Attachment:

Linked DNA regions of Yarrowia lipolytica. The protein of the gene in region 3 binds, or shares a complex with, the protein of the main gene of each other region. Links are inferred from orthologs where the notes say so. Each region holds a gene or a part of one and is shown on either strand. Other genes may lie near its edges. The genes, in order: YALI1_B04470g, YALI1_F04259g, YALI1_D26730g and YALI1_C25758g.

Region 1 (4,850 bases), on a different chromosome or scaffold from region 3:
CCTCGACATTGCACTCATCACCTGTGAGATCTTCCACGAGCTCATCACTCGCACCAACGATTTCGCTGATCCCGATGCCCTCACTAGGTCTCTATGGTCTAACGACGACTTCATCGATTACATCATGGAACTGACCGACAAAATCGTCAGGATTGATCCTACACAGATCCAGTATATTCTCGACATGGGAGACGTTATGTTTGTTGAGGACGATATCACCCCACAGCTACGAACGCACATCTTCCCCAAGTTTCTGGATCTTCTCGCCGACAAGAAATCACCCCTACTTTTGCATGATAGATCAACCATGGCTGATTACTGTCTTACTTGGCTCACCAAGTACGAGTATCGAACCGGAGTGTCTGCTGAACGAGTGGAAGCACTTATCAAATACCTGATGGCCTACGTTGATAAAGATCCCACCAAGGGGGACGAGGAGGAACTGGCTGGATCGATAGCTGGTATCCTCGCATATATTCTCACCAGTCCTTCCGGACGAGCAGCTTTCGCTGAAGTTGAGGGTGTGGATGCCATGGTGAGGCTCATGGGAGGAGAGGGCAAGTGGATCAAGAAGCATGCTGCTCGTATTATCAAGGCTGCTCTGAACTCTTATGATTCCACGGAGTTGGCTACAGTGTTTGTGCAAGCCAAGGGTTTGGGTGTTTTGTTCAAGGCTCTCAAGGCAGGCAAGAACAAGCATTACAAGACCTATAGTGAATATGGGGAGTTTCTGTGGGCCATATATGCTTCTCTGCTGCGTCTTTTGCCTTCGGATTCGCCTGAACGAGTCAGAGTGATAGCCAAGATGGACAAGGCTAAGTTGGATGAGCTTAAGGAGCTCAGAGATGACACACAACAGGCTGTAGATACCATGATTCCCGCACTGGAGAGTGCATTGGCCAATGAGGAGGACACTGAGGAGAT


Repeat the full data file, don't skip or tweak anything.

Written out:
Linked DNA regions of Yarrowia lipolytica. The protein of the gene in region 3 binds, or shares a complex with, the protein of the main gene of each other region. Links are inferred from orthologs where the notes say so. Each region holds a gene or a part of one and is shown on either strand. Other genes may lie near its edges. The genes, in order: YALI1_B04470g, YALI1_F04259g, YALI1_D26730g and YALI1_C25758g.

Region 1 (4,850 bases), on a different chromosome or scaffold from region 3:
CCTCGACATTGCACTCATCACCTGTGAGATCTTCCACGAGCTCATCACTCGCACCAACGATTTCGCTGATCCCGATGCCCTCACTAGGTCTCTATGGTCTAACGACGACTTCATCGATTACATCATGGAACTGACCGACAAAATCGTCAGGATTGATCCTACACAGATCCAGTATATTCTCGACATGGGAGACGTTATGTTTGTTGAGGACGATATCACCCCACAGCTACGAACGCACATCTTCCCCAAGTTTCTGGATCTTCTCGCCGACAAGAAATCACCCCTACTTTTGCATGATAGATCAACCATGGCTGATTACTGTCTTACTTGGCTCACCAAGTACGAGTATCGAACCGGAGTGTCTGCTGAACGAGTGGAAGCACTTATCAAATACCTGATGGCCTACGTTGATAAAGATCCCACCAAGGGGGACGAGGAGGAACTGGCTGGATCGATAGCTGGTATCCTCGCATATATTCTCACCAGTCCTTCCGGACGAGCAGCTTTCGCTGAAGTTGAGGGTGTGGATGCCATGGTGAGGCTCATGGGAGGAGAGGGCAAGTGGATCAAGAAGCATGCTGCTCGTATTATCAAGGCTGCTCTGAACTCTTATGATTCCACGGAGTTGGCTACAGTGTTTGTGCAAGCCAAGGGTTTGGGTGTTTTGTTCAAGGCTCTCAAGGCAGGCAAGAACAAGCATTACAAGACCTATAGTGAATATGGGGAGTTTCTGTGGGCCATATATGCTTCTCTGCTGCGTCTTTTGCCTTCGGATTCGCCTGAACGAGTCAGAGTGATAGCCAAGATGGACAAGGCTAAGTTGGATGAGCTTAAGGAGCTCAGAGATGACACACAACAGGCTGTAGATACCATGATTCCCGCACTGGAGAGTGCATTGGCCAATGAGGAGGACACTGAGGAGAT